Wacky Weather (Severe Weather Engineering Unit)

Contributor
NSTA
Type Category
Instructional Materials
Types
Unit , Project , Lesson/Lesson Plan , Article , Activity
Note
This resource, vetted by NSTA curators, is provided to teachers along with suggested modifications to make it more in line with the vision of the NGSS. While not considered to be “fully aligned,” the resources and expert recommendations provide teachers with concrete examples and expert guidance using the EQuIP rubric to adapted existing resources. Read more here.

Reviews

Description

This article outlines how student groups use multiple sources of information to learn about their assigned weather hazard: hurricanes, tornadoes, or thunderstorms. They then engage in the engineering design process, building a structure that can withstand the weather event as it is modeled using a leaf blower and a water source.

Intended Audience

Educator
Educational Level
  • Grade 3
  • Upper Elementary
Language
English
Access Restrictions

Free access with user action - The right to view and/or download material without financial barriers but users are required to register or experience some other low-barrier to use.

Performance Expectations

3-ESS3-1 Make a claim about the merit of a design solution that reduces the impacts of a weather-related hazard.

Clarification Statement: Examples of design solutions to weather-related hazards could include barriers to prevent flooding, wind resistant roofs, and lightning rods.

Assessment Boundary: none

This resource is explicitly designed to build towards this performance expectation.

Comments about Including the Performance Expectation
This unit was written explicitly to address this Performance Expectation, so it includes both the science content (what are weather hazards?) and engineering (how can we create structures that can withstand a weather hazard?).

Science and Engineering Practices

This resource is explicitly designed to build towards this science and engineering practice.

Comments about Including the Science and Engineering Practice
By starting the unit with scientific ideas about weather hazards, students are able to apply their knowledge to the design challenge.

Disciplinary Core Ideas

This resource is explicitly designed to build towards this disciplinary core idea.

Comments about Including the Disciplinary Core Idea
Using a variety of resources to investigate natural hazards addresses the first part of this Core Idea. The second part is addressed with the engineering design challenge. To make the challenge more relevant to students' lives, the weather hazards could be changed to reflect the local climate. For example, flooding or blizzards could be added.

Crosscutting Concepts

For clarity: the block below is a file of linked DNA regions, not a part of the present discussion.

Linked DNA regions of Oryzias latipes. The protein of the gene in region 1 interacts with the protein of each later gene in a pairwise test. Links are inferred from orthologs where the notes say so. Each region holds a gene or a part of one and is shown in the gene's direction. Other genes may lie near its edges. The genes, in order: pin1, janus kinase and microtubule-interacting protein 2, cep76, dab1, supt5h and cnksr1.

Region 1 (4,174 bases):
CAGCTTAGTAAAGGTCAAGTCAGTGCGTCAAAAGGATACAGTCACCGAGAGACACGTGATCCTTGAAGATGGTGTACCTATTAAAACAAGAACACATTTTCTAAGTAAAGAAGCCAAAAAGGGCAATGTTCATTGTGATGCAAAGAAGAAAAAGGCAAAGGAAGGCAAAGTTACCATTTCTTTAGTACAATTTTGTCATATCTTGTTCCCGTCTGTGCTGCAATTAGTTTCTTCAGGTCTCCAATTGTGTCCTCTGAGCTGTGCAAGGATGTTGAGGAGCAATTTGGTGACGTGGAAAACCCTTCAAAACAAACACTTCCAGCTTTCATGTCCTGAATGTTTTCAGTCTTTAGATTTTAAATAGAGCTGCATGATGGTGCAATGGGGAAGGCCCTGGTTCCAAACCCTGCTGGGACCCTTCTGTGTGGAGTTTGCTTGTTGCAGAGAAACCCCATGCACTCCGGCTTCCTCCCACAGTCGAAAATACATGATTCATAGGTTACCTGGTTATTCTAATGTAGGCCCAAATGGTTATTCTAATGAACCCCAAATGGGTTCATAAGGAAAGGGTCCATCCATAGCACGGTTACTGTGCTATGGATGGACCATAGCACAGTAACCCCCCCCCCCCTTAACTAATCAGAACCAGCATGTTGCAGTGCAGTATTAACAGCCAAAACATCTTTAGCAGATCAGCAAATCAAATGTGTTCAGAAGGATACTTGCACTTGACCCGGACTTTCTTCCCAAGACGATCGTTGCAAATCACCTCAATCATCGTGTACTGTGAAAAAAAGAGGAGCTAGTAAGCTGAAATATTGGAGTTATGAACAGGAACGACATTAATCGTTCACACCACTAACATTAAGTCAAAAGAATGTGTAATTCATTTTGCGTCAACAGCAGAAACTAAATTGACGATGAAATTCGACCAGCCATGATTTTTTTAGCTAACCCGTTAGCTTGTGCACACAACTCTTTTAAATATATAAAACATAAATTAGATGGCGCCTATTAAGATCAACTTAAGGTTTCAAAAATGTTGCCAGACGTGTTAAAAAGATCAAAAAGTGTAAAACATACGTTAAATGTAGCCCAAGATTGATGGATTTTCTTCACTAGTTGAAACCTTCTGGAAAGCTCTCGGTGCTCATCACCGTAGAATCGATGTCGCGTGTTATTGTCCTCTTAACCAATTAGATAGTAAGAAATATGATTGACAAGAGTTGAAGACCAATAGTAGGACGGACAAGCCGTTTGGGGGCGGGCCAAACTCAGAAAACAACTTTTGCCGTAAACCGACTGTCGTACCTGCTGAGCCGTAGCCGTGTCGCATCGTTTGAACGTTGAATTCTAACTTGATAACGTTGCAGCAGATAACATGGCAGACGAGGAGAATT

This resource appears to be designed to build towards this crosscutting concept, though the resource developer has not explicitly stated so.

Comments about Including the Crosscutting Concept
Cause and effect relationships can be observed as the students investigate weather phenomena (what are the causes of different weather hazards?) and as they test the structures they build (what effects do weather hazards have on the structures?) These relationships should be made explicit through class discussions as students work through the unit.

Resource Quality

  • Alignment to the Dimensions of the NGSS: This unit was systematically designed to include all three dimensions of the NGSS. In addition, there are strong connections to the Common Core. Students are engaged in learning about real-world weather hazards and how humans have adapted to deal with them. The Crosscutting Concept of cause and effect is mentioned in the article, but it should be deliberately highlighted by the teacher in class discussions.

  • Instructional Supports: Student research on weather hazards is introduced by viewing videos followed by whole-class discussion. The unit develops deeper understanding of the three dimensions by identifying and building on students’ prior knowledge. It provides multiple opportunities for students to clarify, interpret and justify their ideas. It provides multiple supports for differentiation of instruction for ELL students, including sentence frames, graphic organizers and materials differentiated by reading level.

  • Monitoring Student Progress: The unit includes a rubric to be completed by both students and teachers. The teachers also reviewed the students' science notebooks as another form of assessment.

  • Quality of Technological Interactivity: The NSTA Connection links for this unit include a variety of informational web resources. Some of the links are no longer active. If the link doesn't work, the resource can usually be found by searching for the title.